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Simon Marmion  

b. about 1425 Amiens, France, d. 1489 Valenciennes, France
illuminator
Flemish

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Not long after his death, Simon Marmion was praised by the poet Jean Lemaire de Belges as the "prince of illumination." This reputation probably owed much to the artist's proficiency in depicting nature and his skill as a storyteller. Marmion was especially gifted in the representation of light and the textures of objects, as well as the creation of engaging psychological content in the gestures and facial expressions of his human subjects.

Marmion was a member of a family of painters from Amiens and probably trained in his father's workshop before establishing his own workshop in Valenciennes. Philip the Good, duke of Burgundy, summoned him to Lille in 1454 to help in preparing scenery and other decorations for an extravagant banquet celebrating the Feast of the Pheasant. In the course of his career at the Burgundian court, Marmion worked for some of the most illustrious patrons in Burgundy, including Duke Philip, the legendary bibliophile and art patron, his son Charles the Bold, Margaret of York, and various other family members and courtiers. In addition to manuscript illuminations, his commissions included paintings, altarpieces, portraits, and decorations for court festivities.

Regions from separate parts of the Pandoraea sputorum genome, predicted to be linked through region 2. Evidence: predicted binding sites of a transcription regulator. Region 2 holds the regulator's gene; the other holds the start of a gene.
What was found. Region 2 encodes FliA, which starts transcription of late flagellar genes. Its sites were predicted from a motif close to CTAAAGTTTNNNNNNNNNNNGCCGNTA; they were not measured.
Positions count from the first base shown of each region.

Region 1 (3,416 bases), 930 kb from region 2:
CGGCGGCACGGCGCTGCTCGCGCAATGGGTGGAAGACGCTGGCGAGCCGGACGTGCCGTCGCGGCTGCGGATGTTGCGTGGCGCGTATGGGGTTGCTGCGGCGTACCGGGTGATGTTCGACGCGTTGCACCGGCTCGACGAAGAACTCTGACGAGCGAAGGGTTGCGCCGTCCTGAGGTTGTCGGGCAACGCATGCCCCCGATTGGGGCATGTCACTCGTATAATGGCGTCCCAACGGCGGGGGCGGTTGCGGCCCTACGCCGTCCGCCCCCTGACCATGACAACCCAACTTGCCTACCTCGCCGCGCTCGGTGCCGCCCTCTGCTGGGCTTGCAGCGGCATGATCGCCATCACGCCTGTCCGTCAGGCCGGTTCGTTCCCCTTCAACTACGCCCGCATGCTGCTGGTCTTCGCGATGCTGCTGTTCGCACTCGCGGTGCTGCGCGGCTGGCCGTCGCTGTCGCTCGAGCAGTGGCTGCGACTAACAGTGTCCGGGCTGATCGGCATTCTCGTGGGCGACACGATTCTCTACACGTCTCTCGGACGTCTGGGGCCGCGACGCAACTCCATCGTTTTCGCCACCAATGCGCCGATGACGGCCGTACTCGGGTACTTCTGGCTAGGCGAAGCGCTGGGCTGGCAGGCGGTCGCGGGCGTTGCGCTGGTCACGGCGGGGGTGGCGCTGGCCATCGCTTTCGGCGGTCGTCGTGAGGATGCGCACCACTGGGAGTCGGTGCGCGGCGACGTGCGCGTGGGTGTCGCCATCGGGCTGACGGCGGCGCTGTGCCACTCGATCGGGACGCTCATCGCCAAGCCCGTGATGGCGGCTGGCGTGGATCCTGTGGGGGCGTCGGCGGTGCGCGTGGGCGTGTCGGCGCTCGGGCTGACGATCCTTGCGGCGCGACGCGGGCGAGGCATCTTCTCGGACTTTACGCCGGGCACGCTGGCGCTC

Bookstore   Related Getty Store items:
Margaret of York, Simon Marmion, and The Visions of Tondal

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Knight Tondal / Marmion
Knight Tondal

Franco-Flemish, 1470

Vision of Guy / Marmion
Vision of Guy

Flemish, Ghent, 1475

Guy's Widow / Marmion
Guy's Widow

Flemish, 1475

Tondal in Seizure / Marmion
Tondal in Seizure

French, 1475

Tondal Appears Dead / Marmion
Tondal Appears Dead

French, 1475